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Social Partnership has Vital Role to Play in Improving Irish Living Standards and Wellbeing

Date: 23 July 2008 

The National Competitiveness Council today commented that the current social partnership talks have a critical role to play in reclaiming our competitiveness and improving living standards and wellbeing. Dr Don Thornhill, Chair of the NCC noted that “while the primary purpose of the upcoming talks is to agree the next phase of the pay element, potential exists to prioritise key actions to support the continued success of Ireland’s enterprise base and to take actions to restore Ireland’s international competitiveness’.

Launching the Council’s discussion paper on Wellbeing and Competitiveness, Dr Thornhill commented “Economic growth and social progress are inextricably linked. Continued competitiveness and economic growth are essential to supporting Irish living standards and wellbeing. In what is now a more challenging and uncertain economic environment, we must have an unwavering focus on the delivery of productivity improvements and competitiveness.” Research released by the Competitiveness Council today highlights that an environment that supports high levels of wellbeing is an important driver of competitiveness as Ireland seeks to attract and develop world class companies and workers and as we to transition towards greater production of knowledge intensive goods and services.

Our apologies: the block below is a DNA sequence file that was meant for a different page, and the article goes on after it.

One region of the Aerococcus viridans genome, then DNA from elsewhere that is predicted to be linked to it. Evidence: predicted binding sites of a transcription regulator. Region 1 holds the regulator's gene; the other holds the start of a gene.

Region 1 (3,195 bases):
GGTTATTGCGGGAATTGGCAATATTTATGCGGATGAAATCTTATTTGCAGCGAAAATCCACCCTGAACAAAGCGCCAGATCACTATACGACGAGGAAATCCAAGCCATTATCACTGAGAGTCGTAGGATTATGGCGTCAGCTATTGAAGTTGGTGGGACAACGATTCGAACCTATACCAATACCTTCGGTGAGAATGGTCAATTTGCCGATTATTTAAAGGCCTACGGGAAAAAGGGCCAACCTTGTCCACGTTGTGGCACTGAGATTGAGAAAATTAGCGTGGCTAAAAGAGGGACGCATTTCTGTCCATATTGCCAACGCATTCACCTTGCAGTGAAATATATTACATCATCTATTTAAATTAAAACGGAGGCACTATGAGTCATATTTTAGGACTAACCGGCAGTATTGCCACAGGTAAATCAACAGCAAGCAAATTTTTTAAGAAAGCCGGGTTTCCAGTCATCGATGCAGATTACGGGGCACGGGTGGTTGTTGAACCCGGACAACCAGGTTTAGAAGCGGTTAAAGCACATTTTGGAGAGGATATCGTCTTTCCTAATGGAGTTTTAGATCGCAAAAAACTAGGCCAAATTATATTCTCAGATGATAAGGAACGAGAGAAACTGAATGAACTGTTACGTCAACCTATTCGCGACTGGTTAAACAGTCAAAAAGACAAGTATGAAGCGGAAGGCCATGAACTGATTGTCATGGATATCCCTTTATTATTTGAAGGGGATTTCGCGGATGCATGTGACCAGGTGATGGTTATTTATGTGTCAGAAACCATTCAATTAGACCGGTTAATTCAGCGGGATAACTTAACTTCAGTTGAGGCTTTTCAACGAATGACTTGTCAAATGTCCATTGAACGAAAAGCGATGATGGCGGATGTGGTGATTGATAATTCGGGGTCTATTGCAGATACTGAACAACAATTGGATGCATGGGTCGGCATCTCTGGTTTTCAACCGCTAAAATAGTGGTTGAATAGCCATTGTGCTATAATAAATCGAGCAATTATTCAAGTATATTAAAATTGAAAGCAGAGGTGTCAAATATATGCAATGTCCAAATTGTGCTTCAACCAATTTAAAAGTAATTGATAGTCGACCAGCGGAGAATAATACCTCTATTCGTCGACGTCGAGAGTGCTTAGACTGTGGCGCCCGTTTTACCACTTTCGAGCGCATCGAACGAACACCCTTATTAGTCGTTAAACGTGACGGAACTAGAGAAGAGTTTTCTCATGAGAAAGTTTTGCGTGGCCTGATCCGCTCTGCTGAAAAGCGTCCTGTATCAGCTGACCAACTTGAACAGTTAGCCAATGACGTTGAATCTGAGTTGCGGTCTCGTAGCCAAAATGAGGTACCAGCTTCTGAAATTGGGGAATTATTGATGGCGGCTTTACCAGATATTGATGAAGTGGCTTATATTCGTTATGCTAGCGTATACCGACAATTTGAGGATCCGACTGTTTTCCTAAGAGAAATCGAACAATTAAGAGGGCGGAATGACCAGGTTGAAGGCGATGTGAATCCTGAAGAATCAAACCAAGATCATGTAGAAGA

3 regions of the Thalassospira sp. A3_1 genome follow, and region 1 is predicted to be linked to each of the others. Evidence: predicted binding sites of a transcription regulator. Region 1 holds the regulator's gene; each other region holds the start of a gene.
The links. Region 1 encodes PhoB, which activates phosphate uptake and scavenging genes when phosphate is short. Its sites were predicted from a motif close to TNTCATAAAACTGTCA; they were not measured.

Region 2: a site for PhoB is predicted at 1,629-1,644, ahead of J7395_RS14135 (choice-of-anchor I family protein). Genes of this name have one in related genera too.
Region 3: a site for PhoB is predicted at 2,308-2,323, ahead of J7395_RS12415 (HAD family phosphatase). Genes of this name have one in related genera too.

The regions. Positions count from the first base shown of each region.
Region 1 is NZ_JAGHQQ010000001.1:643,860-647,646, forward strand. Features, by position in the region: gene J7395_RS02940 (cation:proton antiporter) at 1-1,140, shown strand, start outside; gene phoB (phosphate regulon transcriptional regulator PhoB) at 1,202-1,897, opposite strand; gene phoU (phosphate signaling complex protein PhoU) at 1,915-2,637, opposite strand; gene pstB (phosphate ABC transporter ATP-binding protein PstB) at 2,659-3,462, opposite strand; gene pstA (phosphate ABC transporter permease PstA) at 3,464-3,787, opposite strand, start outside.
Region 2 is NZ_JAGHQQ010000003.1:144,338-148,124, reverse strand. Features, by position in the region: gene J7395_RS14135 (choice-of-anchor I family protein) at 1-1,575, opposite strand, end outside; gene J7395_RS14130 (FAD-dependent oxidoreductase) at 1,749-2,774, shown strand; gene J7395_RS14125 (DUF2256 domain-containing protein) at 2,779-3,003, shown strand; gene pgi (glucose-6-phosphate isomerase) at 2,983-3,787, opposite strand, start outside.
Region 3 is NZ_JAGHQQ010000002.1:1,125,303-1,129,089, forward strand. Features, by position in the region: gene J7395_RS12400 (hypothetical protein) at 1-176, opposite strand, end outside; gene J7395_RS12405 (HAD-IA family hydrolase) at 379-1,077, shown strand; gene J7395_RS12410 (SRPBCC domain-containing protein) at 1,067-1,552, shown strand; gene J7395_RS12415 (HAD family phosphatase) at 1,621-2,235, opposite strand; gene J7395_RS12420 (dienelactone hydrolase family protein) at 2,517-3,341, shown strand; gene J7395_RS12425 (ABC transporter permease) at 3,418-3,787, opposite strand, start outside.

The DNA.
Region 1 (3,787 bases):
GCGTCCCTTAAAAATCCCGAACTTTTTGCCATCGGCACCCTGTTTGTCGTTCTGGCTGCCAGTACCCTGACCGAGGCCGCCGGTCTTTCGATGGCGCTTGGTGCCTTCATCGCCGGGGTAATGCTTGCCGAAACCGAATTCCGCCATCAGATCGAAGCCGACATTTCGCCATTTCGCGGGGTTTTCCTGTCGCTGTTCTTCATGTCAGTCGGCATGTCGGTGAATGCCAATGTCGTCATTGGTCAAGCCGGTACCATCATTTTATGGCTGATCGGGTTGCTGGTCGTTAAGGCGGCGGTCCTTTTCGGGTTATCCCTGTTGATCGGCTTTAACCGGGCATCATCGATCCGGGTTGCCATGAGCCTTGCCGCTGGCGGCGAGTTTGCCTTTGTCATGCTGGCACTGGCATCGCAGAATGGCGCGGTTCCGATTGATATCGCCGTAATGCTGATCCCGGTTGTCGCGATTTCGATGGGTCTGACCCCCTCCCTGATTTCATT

The Social Partnership talks can specifically contribute to our future competitiveness and wellbeing by supporting a national programme to restore cost competitiveness. This will require coordination to manage both consumer and pay inflation. Promoting competition in the internal market to reduce inflationary pressures and the continued sound management of Government spending are other important anti-inflationary policies.

Another significant contribution that the talks can deliver on is in the promotion of continuing development of skills to provide Ireland with a competitive advantage in terms of world class skills, education and training. To regain our competitive edge Ireland will also need changes in the workplace - a partnership approach to the development of workplaces which are knowledge based and innovation driven.

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